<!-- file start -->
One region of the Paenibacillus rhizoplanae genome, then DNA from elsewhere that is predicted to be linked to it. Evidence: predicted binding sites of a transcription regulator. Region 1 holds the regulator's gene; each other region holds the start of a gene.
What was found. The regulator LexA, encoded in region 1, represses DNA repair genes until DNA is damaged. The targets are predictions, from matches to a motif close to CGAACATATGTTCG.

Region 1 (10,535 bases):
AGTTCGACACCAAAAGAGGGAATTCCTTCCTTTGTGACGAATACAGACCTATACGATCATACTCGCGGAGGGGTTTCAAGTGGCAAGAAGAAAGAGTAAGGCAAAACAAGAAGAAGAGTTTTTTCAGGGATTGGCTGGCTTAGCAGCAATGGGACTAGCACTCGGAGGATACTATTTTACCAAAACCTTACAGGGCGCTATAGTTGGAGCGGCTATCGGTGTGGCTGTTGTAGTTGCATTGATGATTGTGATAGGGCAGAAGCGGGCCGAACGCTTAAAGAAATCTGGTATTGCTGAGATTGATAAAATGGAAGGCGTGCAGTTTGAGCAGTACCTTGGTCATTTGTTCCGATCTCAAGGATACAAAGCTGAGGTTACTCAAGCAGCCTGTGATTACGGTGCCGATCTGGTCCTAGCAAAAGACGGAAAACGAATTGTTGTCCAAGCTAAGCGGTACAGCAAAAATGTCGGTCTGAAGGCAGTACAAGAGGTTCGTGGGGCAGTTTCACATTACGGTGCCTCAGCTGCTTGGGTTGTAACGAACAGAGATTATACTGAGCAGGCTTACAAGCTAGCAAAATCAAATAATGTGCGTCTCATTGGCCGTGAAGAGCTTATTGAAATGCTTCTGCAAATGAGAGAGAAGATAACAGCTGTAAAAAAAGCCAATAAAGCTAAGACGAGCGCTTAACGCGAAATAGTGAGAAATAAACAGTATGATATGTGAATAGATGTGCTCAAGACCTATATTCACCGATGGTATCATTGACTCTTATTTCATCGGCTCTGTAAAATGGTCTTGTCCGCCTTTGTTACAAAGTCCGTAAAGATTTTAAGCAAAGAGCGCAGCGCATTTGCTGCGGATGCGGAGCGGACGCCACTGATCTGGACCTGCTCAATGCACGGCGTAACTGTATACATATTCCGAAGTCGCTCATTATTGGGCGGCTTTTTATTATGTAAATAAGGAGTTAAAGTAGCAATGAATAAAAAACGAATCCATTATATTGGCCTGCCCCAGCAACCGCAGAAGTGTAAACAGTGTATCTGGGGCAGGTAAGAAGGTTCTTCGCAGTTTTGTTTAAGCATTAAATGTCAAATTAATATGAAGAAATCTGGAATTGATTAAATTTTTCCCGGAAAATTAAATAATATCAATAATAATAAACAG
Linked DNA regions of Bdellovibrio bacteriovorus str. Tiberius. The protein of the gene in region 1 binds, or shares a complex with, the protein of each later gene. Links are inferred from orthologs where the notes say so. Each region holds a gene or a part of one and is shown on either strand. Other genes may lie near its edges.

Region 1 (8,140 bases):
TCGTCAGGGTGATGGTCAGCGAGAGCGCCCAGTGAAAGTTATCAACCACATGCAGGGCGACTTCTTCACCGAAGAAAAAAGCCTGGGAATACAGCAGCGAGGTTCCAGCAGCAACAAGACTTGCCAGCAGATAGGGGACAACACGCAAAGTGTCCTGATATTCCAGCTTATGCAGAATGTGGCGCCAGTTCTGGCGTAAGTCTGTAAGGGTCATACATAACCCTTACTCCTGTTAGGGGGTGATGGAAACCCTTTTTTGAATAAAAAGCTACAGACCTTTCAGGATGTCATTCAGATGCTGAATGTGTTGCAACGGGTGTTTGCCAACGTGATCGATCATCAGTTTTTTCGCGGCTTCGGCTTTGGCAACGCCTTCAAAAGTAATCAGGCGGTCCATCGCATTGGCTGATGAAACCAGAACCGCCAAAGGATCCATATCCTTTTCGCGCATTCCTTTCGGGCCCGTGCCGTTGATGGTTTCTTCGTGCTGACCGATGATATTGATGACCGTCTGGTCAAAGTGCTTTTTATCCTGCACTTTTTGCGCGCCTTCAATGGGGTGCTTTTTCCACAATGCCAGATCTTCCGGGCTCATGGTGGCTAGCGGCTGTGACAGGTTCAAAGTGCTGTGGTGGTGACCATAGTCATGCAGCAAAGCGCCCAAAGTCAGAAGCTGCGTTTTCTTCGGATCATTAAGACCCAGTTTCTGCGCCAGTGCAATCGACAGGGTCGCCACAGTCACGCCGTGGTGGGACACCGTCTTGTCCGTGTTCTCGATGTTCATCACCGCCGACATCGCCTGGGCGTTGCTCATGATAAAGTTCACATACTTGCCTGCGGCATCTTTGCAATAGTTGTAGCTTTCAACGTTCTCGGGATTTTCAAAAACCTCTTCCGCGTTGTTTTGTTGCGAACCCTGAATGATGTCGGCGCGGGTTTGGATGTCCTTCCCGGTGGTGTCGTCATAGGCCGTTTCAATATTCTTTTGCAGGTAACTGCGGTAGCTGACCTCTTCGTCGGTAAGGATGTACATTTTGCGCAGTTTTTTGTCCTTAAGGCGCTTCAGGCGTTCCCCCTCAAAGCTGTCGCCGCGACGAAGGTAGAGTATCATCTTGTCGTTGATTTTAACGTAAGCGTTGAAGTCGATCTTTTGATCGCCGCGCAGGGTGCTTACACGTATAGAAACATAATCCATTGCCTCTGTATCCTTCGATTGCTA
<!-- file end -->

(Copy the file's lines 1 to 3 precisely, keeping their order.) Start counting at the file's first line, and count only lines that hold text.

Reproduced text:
One region of the Paenibacillus rhizoplanae genome, then DNA from elsewhere that is predicted to be linked to it. Evidence: predicted binding sites of a transcription regulator. Region 1 holds the regulator's gene; each other region holds the start of a gene.
What was found. The regulator LexA, encoded in region 1, represses DNA repair genes until DNA is damaged. The targets are predictions, from matches to a motif close to CGAACATATGTTCG.

Region 1 (10,535 bases):